We didn't have a lot of belongings to take with us from Horodenka at the end of the school year. Everything went into a small peasant cart that took us to Tluste for a short stop before emigrating. Mrs. Schwatz, the owner of the house, treated us to a lavish farewell breakfast. When we left the house we were confronted with our students standing around the cart, crying and sobbing. Many of them had become our friends by then as they were not much younger than we were. The sight of our students crying with their wet cheeks was the best gift we could have gotten. It was the soul that we found in Horodenka.

“Shalom, shalom and see you soon” they shouted as the cart began to disappear up the road. Years later we were fortunate to meet with a few of them that had survived. Those few remind us of that beautiful year of love. Two of the female students still send us greeting cards from across the ocean.

Thus, I became a citizen, or shall we say half a citizen of Horodenka.

Intermittently for two whole years I have labored over the editing of the Horodenka Book. For two years the atmosphere of my adopted birthplace surrounded me. And I was constantly surprised by the quality of the articles that I was getting. As the verse in the Psalm reads: “Your forehead is like a sliver of pomegranate,” and our sages explained it as “even those empty people among you are full like a pomegranate with mitzvot and good deeds.” This saying applies to Israel as a whole and to Horodenka in particular. Even the simple people among us, those who never saw themselves as writers or scribes and even those with little education, who set out to write their memories for the first time in their lives, displayed their ability to express themselves by about incidents in their lives – incidents filled with feelings and deep perceptions.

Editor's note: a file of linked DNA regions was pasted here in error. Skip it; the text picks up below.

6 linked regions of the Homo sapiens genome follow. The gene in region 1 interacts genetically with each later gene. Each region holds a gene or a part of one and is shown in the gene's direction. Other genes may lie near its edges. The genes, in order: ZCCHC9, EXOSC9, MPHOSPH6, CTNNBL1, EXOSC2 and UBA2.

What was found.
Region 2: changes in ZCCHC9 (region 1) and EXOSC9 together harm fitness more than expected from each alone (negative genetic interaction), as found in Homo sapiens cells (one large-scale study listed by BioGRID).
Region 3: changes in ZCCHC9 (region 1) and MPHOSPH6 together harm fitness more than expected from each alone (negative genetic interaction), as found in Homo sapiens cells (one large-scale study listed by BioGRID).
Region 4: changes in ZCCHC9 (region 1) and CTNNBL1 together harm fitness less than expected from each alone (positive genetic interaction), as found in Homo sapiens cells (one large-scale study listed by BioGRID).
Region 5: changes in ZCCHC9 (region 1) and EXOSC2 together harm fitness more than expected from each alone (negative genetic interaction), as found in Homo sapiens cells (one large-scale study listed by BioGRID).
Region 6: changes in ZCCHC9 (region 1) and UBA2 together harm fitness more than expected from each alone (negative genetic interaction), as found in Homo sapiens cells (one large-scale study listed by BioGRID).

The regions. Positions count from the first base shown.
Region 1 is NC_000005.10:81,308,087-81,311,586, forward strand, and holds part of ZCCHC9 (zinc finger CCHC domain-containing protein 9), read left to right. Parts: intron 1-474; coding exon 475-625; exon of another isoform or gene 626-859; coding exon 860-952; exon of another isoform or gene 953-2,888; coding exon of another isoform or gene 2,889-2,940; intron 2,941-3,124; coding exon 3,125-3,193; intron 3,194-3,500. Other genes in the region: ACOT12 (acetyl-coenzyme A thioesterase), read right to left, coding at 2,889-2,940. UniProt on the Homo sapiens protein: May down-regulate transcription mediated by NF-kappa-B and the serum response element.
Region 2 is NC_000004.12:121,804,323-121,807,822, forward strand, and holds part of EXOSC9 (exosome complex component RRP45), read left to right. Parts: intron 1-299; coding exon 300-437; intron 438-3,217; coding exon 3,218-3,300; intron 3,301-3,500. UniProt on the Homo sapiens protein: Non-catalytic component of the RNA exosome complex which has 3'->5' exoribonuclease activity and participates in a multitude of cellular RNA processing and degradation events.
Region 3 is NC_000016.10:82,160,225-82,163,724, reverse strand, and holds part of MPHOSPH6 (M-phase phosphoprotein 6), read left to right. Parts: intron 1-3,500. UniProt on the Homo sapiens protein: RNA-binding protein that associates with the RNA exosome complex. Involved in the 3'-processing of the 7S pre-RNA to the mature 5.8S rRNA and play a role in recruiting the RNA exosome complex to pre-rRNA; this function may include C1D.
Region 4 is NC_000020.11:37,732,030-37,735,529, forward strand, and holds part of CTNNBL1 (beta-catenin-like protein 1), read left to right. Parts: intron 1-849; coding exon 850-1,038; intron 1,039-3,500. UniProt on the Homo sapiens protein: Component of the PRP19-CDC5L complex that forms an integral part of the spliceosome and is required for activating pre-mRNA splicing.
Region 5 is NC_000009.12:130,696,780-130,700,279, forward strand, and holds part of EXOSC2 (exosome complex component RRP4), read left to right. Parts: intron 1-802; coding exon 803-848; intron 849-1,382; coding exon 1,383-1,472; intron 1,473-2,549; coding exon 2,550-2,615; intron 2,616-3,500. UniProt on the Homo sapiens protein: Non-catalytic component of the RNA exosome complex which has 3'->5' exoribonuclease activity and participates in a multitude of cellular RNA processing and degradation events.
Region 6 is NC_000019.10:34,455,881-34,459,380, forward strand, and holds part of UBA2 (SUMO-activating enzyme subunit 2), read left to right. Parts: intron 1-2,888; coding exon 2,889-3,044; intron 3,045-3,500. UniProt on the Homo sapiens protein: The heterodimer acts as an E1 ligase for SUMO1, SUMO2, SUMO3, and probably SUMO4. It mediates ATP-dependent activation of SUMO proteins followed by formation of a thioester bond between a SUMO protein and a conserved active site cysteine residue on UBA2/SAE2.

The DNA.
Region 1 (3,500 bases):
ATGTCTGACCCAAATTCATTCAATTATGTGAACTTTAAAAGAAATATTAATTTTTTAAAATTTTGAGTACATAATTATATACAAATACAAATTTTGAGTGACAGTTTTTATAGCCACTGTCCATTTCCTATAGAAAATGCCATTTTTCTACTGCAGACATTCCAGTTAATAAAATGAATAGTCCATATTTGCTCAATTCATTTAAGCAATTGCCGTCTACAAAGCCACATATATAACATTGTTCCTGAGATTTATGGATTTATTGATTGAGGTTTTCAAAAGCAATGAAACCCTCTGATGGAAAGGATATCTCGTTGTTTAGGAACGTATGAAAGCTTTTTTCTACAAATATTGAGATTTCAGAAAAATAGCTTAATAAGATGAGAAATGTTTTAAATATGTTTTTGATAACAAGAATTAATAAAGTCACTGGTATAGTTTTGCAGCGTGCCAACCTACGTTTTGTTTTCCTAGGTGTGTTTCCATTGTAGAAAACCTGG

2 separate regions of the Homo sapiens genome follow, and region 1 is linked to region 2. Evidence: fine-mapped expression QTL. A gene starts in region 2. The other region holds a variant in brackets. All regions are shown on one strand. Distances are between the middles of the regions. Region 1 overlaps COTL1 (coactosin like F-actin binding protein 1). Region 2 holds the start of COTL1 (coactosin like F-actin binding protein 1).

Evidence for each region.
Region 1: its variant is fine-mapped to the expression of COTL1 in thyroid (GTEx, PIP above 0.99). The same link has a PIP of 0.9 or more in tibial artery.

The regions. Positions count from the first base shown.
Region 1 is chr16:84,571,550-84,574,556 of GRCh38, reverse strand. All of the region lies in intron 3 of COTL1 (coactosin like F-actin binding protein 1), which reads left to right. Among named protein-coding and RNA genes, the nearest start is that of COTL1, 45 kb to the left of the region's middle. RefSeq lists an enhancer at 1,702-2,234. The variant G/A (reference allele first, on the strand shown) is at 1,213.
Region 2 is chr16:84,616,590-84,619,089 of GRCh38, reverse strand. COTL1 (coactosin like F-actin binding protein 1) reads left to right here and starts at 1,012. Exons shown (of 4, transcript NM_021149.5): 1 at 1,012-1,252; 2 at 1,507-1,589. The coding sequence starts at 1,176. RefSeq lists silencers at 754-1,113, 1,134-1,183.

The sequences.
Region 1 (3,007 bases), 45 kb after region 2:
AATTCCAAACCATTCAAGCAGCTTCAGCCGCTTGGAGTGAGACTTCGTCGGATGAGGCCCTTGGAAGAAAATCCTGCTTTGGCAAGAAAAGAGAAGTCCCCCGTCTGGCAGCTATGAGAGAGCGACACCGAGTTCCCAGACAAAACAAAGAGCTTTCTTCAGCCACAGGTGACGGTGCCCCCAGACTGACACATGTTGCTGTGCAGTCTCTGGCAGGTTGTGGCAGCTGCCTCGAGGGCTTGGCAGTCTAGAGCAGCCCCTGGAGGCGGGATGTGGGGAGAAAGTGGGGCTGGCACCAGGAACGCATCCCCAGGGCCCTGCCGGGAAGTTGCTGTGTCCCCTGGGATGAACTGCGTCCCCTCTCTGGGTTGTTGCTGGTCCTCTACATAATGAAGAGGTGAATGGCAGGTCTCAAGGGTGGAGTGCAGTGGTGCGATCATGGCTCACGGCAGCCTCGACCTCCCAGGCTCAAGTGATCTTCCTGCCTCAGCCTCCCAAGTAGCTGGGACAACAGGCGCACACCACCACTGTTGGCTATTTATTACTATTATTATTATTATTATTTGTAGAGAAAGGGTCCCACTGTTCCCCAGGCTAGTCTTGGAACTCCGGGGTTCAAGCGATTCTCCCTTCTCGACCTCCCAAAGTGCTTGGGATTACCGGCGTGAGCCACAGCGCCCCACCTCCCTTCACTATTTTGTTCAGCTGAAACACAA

I made it a rule not to overedit. However I corrected the language, the grammar and the spelling. I let each one of the stories speak for itself in its own unique way. I also did not delete complete segments that had already been told by others, even though the many repetitions increased the size of this book. I wanted to give each of the storytellers the opportunity to tell about the town, the people, their deeds and their destiny, in his or her own unique way. We don't really know how important our task is and what it will mean in the future. Perhaps it is the last meeting place of all the eye-witnesses to the events of those days, or perhaps it is the last grand gathering of all the Horodenkans who witnessed the building and the destruction of their town. As the editor of this book, I did not have, God forbid, the right to edit and chop these collected stories.